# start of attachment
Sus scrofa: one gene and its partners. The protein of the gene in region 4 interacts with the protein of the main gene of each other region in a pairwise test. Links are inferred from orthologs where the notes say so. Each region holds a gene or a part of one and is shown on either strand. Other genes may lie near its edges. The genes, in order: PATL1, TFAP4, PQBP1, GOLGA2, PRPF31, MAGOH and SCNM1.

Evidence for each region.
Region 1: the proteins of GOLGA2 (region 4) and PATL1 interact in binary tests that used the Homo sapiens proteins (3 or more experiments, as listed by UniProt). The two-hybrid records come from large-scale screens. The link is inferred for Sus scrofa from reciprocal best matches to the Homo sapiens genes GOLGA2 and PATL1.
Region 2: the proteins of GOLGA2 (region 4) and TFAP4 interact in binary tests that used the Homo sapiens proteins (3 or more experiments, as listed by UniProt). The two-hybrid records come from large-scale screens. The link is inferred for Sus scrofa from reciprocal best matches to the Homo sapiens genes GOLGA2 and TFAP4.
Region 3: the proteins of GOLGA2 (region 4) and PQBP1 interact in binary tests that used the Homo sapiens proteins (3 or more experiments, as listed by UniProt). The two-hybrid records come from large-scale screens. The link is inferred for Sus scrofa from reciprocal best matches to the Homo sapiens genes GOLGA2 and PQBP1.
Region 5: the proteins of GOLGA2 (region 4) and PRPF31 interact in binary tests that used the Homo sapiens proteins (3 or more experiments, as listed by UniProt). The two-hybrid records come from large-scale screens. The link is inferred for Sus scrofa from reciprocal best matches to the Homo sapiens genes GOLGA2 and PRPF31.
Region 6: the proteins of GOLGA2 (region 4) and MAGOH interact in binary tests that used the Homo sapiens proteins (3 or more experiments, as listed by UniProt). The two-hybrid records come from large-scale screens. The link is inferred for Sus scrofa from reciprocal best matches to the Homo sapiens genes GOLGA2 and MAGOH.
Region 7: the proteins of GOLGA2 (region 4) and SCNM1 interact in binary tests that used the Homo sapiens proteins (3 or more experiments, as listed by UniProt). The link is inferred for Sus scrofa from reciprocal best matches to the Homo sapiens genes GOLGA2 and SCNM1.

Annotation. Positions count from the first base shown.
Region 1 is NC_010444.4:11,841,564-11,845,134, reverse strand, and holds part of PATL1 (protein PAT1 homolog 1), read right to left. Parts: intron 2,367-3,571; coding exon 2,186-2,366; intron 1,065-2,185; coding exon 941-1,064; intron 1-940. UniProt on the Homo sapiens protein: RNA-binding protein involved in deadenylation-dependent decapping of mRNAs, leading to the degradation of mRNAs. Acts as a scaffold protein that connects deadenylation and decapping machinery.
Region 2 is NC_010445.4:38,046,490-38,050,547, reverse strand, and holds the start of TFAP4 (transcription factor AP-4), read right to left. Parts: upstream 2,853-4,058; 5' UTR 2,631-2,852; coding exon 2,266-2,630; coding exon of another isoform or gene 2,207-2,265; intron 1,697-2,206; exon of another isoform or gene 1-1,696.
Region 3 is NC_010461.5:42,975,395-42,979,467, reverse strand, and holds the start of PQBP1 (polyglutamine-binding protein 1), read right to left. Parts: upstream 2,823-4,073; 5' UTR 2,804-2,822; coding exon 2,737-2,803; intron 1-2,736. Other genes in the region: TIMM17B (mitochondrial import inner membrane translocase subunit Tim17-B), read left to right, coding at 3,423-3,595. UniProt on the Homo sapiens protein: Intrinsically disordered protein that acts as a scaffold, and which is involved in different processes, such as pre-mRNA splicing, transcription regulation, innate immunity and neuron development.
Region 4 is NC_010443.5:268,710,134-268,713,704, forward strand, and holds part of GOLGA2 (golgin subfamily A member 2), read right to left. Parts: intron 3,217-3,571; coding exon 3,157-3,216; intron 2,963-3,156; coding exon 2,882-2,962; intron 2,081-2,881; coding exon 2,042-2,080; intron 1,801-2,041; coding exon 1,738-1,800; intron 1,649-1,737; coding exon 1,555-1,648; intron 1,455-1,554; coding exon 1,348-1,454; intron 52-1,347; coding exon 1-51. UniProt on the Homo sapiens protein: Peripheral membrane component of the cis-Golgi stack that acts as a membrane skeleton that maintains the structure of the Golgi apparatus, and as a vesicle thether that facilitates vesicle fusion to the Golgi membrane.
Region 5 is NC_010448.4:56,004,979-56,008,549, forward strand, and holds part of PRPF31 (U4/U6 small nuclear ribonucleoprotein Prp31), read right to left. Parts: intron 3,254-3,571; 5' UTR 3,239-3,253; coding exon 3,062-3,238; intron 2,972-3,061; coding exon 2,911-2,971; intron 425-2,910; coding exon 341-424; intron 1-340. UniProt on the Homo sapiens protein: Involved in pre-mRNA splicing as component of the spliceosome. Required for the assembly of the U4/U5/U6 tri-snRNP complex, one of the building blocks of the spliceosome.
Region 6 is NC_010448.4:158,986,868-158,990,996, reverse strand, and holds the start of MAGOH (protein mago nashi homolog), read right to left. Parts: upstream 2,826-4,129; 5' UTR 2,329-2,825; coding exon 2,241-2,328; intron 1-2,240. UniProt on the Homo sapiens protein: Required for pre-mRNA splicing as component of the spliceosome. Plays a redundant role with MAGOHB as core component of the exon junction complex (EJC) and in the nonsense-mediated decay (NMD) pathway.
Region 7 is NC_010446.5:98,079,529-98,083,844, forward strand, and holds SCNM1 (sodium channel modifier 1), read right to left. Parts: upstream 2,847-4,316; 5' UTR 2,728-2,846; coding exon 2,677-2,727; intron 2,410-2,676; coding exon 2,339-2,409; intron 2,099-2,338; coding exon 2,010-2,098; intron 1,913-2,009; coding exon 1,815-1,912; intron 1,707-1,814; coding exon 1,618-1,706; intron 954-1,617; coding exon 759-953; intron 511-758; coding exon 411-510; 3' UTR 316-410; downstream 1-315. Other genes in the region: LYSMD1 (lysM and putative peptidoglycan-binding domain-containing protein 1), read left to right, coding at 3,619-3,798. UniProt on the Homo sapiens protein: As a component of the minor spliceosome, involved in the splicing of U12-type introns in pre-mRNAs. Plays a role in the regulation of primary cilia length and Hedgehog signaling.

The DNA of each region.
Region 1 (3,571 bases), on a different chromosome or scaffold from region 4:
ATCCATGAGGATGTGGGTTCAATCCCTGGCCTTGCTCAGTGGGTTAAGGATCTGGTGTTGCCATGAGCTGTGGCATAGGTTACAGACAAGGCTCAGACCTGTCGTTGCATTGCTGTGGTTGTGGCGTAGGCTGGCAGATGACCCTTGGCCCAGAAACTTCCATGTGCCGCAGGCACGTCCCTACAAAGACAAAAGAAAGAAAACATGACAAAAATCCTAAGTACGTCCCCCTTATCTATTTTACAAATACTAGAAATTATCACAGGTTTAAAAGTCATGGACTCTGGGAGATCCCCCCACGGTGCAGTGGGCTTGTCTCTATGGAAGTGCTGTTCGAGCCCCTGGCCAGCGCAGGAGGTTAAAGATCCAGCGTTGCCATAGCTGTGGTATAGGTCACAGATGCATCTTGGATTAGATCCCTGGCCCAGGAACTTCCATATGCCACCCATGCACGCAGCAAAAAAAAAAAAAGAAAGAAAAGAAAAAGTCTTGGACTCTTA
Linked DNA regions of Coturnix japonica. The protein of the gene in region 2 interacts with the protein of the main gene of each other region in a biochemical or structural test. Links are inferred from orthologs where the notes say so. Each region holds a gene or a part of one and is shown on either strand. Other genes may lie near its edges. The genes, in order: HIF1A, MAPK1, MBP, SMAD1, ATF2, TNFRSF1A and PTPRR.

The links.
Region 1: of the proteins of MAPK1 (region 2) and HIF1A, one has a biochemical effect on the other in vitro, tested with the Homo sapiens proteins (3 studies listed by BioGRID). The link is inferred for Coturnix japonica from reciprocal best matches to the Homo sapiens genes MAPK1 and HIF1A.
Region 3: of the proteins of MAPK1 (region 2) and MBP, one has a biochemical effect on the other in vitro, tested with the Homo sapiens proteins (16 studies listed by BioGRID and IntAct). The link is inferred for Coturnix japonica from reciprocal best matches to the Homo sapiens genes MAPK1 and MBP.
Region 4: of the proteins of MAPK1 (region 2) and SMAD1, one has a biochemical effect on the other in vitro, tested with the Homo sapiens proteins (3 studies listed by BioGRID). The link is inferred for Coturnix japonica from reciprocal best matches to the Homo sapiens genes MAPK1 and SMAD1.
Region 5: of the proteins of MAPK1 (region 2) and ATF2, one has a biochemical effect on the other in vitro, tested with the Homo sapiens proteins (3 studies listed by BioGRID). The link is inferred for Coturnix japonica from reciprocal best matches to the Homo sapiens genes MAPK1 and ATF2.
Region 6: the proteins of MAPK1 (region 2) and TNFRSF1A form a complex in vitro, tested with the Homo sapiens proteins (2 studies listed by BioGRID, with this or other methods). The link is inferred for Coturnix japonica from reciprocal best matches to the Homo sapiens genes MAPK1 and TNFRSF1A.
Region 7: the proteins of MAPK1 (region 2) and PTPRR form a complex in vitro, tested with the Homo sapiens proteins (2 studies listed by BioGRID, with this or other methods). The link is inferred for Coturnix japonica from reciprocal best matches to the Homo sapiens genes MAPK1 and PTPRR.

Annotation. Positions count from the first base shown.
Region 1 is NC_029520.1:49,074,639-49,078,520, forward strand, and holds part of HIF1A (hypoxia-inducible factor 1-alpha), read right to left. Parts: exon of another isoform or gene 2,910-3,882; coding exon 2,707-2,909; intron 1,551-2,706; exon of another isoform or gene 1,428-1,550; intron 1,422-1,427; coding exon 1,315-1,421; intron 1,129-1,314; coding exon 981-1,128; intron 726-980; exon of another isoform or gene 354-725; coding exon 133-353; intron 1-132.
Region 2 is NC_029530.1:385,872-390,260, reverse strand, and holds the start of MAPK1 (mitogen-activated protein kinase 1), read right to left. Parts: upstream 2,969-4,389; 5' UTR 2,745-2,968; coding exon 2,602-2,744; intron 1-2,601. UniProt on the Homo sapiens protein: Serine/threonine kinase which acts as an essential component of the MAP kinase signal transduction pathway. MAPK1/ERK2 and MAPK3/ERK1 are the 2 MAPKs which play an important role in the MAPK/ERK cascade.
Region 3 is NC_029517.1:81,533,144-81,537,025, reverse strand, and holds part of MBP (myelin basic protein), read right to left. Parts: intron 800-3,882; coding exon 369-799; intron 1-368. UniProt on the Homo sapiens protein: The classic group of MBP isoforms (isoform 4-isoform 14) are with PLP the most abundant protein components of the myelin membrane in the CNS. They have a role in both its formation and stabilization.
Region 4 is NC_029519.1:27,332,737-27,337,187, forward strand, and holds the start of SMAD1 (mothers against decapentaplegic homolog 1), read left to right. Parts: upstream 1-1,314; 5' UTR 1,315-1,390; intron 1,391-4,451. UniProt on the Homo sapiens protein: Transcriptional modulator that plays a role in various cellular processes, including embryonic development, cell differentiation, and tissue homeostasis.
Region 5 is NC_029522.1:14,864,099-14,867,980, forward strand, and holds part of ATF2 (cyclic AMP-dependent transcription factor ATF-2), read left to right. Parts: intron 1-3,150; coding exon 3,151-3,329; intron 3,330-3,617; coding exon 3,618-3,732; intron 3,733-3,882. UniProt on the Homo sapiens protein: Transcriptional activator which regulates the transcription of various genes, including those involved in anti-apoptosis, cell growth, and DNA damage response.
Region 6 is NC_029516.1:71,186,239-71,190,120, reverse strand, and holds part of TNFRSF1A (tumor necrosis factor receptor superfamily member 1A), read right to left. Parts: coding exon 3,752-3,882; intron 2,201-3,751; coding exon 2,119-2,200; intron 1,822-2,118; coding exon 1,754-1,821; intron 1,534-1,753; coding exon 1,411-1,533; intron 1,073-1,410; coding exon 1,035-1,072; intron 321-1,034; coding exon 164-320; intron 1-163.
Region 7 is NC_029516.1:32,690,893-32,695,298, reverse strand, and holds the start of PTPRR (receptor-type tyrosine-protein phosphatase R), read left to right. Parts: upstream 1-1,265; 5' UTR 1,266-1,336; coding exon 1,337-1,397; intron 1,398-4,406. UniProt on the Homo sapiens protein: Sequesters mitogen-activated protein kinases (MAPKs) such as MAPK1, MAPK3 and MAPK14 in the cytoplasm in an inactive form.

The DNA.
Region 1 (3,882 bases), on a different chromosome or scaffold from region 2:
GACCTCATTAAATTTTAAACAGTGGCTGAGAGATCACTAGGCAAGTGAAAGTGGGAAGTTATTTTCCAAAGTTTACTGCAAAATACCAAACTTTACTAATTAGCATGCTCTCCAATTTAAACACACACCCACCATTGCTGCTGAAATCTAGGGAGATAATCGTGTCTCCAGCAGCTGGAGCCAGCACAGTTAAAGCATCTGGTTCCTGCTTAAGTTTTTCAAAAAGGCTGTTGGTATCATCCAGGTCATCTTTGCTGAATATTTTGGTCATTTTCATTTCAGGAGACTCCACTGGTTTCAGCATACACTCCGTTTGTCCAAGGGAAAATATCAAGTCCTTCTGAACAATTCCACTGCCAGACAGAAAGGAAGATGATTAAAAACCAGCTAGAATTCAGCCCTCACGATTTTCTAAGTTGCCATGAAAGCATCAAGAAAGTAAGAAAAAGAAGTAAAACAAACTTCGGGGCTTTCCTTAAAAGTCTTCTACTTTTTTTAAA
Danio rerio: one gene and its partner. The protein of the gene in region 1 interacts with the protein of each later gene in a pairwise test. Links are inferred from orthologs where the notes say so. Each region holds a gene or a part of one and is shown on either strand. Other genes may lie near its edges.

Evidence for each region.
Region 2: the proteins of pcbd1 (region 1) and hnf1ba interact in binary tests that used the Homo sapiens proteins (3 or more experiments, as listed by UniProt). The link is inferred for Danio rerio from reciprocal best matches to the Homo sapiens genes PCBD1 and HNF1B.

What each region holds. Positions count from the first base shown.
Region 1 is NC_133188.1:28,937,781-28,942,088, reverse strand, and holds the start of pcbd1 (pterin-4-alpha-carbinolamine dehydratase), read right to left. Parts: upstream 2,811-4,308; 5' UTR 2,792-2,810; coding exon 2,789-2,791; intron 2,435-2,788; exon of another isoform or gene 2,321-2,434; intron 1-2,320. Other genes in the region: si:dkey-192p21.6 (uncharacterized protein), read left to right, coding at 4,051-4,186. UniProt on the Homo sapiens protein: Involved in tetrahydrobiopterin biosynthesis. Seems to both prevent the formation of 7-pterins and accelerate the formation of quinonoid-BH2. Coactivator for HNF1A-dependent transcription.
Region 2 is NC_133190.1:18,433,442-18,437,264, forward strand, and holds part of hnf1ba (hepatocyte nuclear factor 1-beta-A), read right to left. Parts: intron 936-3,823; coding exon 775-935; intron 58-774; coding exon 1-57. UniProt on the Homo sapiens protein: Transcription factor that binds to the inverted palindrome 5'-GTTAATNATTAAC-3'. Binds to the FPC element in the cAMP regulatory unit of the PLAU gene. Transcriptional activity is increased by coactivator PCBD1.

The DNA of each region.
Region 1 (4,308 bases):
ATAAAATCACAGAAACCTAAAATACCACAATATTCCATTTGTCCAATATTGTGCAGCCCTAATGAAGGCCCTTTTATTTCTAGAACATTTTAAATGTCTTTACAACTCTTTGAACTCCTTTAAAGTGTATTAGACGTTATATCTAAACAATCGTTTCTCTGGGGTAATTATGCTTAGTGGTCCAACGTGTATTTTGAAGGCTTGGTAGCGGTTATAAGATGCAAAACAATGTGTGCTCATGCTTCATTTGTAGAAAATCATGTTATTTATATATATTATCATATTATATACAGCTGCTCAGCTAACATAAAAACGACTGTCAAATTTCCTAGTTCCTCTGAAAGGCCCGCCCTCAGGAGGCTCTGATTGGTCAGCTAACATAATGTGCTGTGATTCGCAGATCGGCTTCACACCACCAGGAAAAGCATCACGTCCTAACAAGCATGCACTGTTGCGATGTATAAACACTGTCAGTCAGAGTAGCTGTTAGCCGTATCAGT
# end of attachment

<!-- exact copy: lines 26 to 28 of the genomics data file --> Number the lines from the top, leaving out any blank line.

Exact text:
Region 6: the proteins of MAPK1 (region 2) and TNFRSF1A form a complex in vitro, tested with the Homo sapiens proteins (2 studies listed by BioGRID, with this or other methods). The link is inferred for Coturnix japonica from reciprocal best matches to the Homo sapiens genes MAPK1 and TNFRSF1A.
Region 7: the proteins of MAPK1 (region 2) and PTPRR form a complex in vitro, tested with the Homo sapiens proteins (2 studies listed by BioGRID, with this or other methods). The link is inferred for Coturnix japonica from reciprocal best matches to the Homo sapiens genes MAPK1 and PTPRR.

Annotation. Positions count from the first base shown.